Thailand's ousted Prime Minister Thaksin Shinawatra, whose political battle against his successors has left his country bitterly divided, received a warm welcome Tuesday in neighboring Cambodia, which shares his disdain for the current government in Bangkok.
Thaksin, a globe-trotting fugitive from Thai justice whose sniping at his homeland has kept his countrymen on edge, has now helped stir up a sharp diplomatic clash between the neighboring nations.
The toppled leader is scheduled to deliver a lecture Thursday to more than 300 economists while in Phnom Penh. Last week he was appointed an adviser to the Cambodian government on economic affairs, sparking cries that he was selling out his own country.
He ignited further controversy Monday with an interview in which he made remarks that his critics construed as being insulting to Thailand's monarchy.
Thaksin went into self-imposed exile last year ahead of a court's judgment that found him guilty of violating a conflict of interest law and sentenced him to two years in jail. He served as prime minister from 2001 to 2006, when he was ousted by a military coup after being accused of corruption and showing disrespect to the monarchy.
Thaksin's supporters and opponents have repeatedly taken to the streets since then to spar over who has the right to rule the country, sometimes sparking violence.
The People's Alliance for Democracy, the militant anti-Thaksin group whose 2006 protests helped bring him down and sought to bury his political legacy, announced Tuesday that it would hold a new demonstration against the former leader Sunday over his interview and Cambodian links.
Current Thai Prime Minister Abhisit Vejjajiva, another virulent Thaksin foe, meanwhile said he would seek Thaksin's extradition to serve the jail term and announced that his Cabinet had approved ending talks with Phnom Penh on overlapping offshore territorial claims.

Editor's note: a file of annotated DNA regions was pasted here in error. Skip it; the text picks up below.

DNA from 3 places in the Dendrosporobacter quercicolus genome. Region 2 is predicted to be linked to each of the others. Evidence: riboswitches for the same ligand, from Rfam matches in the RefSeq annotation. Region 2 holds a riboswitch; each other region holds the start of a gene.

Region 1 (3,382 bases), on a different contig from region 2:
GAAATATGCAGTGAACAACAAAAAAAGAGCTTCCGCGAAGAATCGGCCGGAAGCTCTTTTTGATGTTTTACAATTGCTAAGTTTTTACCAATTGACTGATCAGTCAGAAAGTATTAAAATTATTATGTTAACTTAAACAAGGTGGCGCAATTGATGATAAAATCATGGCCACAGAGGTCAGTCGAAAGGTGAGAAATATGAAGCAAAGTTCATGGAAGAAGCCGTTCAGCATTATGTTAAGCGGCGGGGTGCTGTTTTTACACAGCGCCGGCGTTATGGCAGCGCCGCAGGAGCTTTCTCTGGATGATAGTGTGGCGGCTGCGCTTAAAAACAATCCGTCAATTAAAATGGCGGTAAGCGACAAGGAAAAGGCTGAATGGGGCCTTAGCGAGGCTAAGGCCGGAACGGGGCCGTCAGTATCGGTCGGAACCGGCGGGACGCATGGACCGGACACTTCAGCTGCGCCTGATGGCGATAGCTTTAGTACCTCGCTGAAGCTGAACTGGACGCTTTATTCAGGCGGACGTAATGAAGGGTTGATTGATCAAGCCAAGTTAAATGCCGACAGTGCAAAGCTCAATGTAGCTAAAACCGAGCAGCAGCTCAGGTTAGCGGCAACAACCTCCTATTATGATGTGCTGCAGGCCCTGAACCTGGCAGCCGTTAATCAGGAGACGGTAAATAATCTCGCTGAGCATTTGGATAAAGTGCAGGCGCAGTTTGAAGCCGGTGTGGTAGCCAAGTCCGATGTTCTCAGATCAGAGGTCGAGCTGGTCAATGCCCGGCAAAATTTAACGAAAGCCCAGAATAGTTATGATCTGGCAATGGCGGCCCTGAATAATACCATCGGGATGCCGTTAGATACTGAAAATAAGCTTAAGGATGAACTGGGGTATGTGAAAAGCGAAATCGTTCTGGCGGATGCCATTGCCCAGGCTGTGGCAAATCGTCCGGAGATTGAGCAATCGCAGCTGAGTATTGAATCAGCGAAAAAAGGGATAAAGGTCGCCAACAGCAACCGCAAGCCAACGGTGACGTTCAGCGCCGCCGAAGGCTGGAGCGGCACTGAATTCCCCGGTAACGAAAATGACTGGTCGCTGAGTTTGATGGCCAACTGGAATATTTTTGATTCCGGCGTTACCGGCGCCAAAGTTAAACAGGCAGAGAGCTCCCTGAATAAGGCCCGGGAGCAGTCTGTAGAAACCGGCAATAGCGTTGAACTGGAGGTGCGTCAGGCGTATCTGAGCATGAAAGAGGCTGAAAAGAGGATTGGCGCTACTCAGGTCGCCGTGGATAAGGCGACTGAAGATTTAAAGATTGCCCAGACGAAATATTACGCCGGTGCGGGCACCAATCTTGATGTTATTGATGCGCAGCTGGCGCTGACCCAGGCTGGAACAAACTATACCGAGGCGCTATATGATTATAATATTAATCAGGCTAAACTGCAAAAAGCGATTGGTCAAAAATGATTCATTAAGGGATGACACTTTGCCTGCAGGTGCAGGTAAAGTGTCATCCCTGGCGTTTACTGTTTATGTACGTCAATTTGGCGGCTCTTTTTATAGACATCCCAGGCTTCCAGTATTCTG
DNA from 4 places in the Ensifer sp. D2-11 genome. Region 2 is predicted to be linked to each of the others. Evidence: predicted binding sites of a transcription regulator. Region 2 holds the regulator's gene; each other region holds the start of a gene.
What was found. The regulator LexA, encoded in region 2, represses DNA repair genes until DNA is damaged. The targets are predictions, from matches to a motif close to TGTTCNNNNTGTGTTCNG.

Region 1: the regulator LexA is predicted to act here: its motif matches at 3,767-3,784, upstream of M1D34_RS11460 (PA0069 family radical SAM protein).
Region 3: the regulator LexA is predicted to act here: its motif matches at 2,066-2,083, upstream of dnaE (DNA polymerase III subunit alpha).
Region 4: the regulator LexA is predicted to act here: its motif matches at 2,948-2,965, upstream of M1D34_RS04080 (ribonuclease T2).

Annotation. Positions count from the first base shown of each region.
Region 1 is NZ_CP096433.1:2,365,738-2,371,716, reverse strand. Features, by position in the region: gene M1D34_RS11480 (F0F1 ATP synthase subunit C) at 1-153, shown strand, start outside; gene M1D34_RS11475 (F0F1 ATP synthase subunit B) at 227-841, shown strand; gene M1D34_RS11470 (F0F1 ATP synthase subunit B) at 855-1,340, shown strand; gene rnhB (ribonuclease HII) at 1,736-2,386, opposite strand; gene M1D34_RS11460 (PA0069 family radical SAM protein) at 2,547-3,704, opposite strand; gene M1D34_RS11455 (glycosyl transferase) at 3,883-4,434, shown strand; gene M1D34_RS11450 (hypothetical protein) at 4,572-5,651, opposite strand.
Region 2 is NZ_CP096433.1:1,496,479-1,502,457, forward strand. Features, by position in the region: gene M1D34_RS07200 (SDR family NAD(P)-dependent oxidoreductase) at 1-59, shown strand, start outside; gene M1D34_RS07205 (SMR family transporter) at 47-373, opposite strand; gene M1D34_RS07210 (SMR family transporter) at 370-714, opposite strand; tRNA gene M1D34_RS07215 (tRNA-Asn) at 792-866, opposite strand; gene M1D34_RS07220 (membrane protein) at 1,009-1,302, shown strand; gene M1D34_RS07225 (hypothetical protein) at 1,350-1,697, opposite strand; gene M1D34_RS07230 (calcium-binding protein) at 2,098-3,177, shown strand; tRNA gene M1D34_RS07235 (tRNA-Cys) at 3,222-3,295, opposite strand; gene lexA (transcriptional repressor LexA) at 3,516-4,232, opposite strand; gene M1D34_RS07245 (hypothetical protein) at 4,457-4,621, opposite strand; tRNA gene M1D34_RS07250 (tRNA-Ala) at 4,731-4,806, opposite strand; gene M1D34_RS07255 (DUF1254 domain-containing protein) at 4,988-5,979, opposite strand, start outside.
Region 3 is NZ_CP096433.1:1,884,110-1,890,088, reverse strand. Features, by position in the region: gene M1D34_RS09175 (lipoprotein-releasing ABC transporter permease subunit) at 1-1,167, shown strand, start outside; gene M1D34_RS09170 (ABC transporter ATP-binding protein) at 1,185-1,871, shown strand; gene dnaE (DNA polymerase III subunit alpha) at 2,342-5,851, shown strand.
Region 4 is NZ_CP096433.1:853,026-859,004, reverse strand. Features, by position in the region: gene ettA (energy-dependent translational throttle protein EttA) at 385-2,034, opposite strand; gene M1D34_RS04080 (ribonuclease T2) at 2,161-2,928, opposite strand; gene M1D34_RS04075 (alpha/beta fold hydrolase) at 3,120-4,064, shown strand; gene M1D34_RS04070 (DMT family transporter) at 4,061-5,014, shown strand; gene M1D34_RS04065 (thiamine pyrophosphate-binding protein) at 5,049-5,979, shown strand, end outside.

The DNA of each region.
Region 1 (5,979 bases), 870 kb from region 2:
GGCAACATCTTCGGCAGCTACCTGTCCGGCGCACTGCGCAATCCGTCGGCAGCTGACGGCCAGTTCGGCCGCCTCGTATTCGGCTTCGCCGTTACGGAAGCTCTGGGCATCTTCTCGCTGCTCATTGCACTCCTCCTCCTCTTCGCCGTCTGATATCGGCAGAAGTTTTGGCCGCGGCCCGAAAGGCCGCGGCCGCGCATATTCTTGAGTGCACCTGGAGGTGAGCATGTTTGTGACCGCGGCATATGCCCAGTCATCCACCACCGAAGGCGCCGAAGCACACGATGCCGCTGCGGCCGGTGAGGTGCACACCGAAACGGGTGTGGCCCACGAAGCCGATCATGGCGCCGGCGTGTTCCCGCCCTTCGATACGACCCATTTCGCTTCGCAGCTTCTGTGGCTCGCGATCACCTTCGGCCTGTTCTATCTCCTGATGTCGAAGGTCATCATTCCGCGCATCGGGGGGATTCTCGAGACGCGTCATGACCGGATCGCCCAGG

Thaksin flew into the Cambodian capital's military airport aboard a private plane with a party of less than 10 people and was driven into Phnom Penh under very tight security provided by bodyguards of Cambodian Prime Minister Hun Sen.
Cambodian state television later showed the two men meeting at a house prepared for Thaksin by Hun Sen's government. It described the affair as a family meeting, and quoted Hun Sen describing the Thaksin as a close and "eternal" friend. TV footage showed the two men smiling and enthusiastically hugging each other.
Thaksin was quoted as thanking Hun Sen for being faithful to him. Hun Sen has said he has offered Thaksin a place to stay in Cambodia and made him an adviser because of their friendship.
However, the political implications of two opponents of the government in Bangkok joining hands has overshadowed that claim.
Thaksin's surprising appointment soured already poor relations between the two neighbors, which have had small but sometimes deadly skirmishes over their land border in the past year.
Thailand responded to the appointment by withdrawing its ambassador from Phnom Penh, and Cambodia retaliated in kind.
Abhisit said that if Cambodia did not extradite Thaksin, Thailand "will be ready with the proper response." He did not elaborate. Hun Sen has said Cambodia will not extradite Thaksin.
Abhisit's Cabinet on Tuesday approved terminating a memorandum of understanding with Phnom Penh on disputed maritime territory that contains large oil and gas deposits. The cancellation must still be approved by Parliament.
Thaksin is living in exile, mostly in Dubai, to avoid the prison sentence.
He remains at the center of a political fight between his supporters and those of the current government that comes as Thailand considers what may happen when the reign of 81-year old King Bhumibol Adulyadej, the country's constitutional monarch for 63 years, eventually comes to an end.
The king has been in the hospital for almost two months with a lung ailment.
In an interview published Monday on the Web site of the Times of London, Thaksin spoke glowingly of the prospects for Crown Prince Vajiralongkorn once he succeeds his father. But he criticized the king's close advisers for interfering in politics.
Open discussion of the succession issue is delicate, in part because of strict laws that prohibit insulting the king and his family and make such criticism punishable by up to 15 years in prison.
Thai Foreign Minister Kasit Piromya, who was an anti-Thaksin activist before joining the government, said to reporters that Thaksin's interview was offensive to the monarchy, and questioned his motive for making them. Other officials made similar criticisms.